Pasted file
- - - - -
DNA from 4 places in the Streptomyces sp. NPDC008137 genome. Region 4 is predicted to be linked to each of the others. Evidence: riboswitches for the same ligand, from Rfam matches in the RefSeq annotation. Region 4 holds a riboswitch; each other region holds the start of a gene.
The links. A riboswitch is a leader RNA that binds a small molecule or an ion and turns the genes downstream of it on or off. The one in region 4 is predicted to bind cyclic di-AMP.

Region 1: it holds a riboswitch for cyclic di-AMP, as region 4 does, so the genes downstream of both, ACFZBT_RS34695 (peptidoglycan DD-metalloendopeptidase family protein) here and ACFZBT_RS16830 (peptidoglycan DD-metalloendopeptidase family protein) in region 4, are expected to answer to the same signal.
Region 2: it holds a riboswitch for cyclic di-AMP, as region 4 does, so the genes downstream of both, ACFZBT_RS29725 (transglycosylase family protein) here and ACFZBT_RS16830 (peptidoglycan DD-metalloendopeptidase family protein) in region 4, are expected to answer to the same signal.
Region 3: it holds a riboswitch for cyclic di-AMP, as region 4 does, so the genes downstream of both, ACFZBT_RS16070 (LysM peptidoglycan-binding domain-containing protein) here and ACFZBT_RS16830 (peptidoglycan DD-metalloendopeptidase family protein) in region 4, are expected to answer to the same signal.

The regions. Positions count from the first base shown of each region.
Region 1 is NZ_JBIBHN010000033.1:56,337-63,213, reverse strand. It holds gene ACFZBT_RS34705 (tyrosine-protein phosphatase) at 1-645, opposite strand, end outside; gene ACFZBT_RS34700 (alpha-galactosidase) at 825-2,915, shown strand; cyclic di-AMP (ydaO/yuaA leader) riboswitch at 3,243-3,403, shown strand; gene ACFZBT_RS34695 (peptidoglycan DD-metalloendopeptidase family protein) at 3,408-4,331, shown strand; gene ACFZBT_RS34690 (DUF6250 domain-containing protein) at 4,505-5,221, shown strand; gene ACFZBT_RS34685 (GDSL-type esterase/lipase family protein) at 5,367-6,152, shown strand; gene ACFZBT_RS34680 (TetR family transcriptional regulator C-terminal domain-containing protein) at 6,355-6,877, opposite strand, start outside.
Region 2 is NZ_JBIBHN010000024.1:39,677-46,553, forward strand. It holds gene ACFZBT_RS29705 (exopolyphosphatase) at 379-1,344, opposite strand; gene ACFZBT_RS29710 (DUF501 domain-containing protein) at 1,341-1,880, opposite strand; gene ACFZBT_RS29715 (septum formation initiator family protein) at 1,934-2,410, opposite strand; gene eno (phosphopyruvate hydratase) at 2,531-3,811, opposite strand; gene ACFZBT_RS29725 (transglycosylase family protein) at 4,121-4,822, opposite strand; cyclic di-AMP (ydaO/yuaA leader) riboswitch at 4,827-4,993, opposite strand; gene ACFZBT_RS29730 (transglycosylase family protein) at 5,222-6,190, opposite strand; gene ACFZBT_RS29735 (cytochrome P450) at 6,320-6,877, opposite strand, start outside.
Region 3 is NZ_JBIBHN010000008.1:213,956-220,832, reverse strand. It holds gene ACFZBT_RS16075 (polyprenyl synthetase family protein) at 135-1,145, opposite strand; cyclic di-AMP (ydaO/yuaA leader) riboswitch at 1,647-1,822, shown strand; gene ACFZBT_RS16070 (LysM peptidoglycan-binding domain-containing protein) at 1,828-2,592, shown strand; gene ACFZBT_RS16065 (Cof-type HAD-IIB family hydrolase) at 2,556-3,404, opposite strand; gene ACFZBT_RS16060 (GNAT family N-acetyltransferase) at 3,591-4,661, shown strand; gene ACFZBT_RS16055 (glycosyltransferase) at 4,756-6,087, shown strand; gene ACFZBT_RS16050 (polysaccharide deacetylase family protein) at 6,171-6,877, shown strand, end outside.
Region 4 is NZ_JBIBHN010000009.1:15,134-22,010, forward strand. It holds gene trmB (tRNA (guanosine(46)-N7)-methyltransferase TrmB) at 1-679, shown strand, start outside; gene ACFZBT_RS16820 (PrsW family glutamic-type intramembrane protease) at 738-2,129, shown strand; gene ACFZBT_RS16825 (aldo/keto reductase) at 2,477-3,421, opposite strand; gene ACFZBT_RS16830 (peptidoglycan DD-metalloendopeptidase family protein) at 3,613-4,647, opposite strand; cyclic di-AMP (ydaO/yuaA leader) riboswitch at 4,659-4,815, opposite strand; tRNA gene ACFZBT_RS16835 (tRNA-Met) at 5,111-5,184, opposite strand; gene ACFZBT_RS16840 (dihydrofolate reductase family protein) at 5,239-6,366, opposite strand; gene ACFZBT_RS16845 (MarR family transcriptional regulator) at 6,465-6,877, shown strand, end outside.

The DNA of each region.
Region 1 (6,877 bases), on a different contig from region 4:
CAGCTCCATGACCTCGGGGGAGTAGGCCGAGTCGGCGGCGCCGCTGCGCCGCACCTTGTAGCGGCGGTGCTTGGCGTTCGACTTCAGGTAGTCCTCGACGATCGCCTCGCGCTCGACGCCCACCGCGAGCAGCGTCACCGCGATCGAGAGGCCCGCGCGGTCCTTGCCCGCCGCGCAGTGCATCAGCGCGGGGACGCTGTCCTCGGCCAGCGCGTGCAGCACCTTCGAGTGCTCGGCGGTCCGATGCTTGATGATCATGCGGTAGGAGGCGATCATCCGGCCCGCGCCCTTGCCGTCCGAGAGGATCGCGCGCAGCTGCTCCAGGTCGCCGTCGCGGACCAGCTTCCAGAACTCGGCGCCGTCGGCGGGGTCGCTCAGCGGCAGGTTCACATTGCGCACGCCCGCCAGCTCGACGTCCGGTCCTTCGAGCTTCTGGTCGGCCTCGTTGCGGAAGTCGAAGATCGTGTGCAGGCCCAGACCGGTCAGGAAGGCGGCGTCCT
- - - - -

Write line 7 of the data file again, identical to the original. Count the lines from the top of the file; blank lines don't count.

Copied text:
Region 1 is NZ_JBIBHN010000033.1:56,337-63,213, reverse strand. It holds gene ACFZBT_RS34705 (tyrosine-protein phosphatase) at 1-645, opposite strand, end outside; gene ACFZBT_RS34700 (alpha-galactosidase) at 825-2,915, shown strand; cyclic di-AMP (ydaO/yuaA leader) riboswitch at 3,243-3,403, shown strand; gene ACFZBT_RS34695 (peptidoglycan DD-metalloendopeptidase family protein) at 3,408-4,331, shown strand; gene ACFZBT_RS34690 (DUF6250 domain-containing protein) at 4,505-5,221, shown strand; gene ACFZBT_RS34685 (GDSL-type esterase/lipase family protein) at 5,367-6,152, shown strand; gene ACFZBT_RS34680 (TetR family transcriptional regulator C-terminal domain-containing protein) at 6,355-6,877, opposite strand, start outside.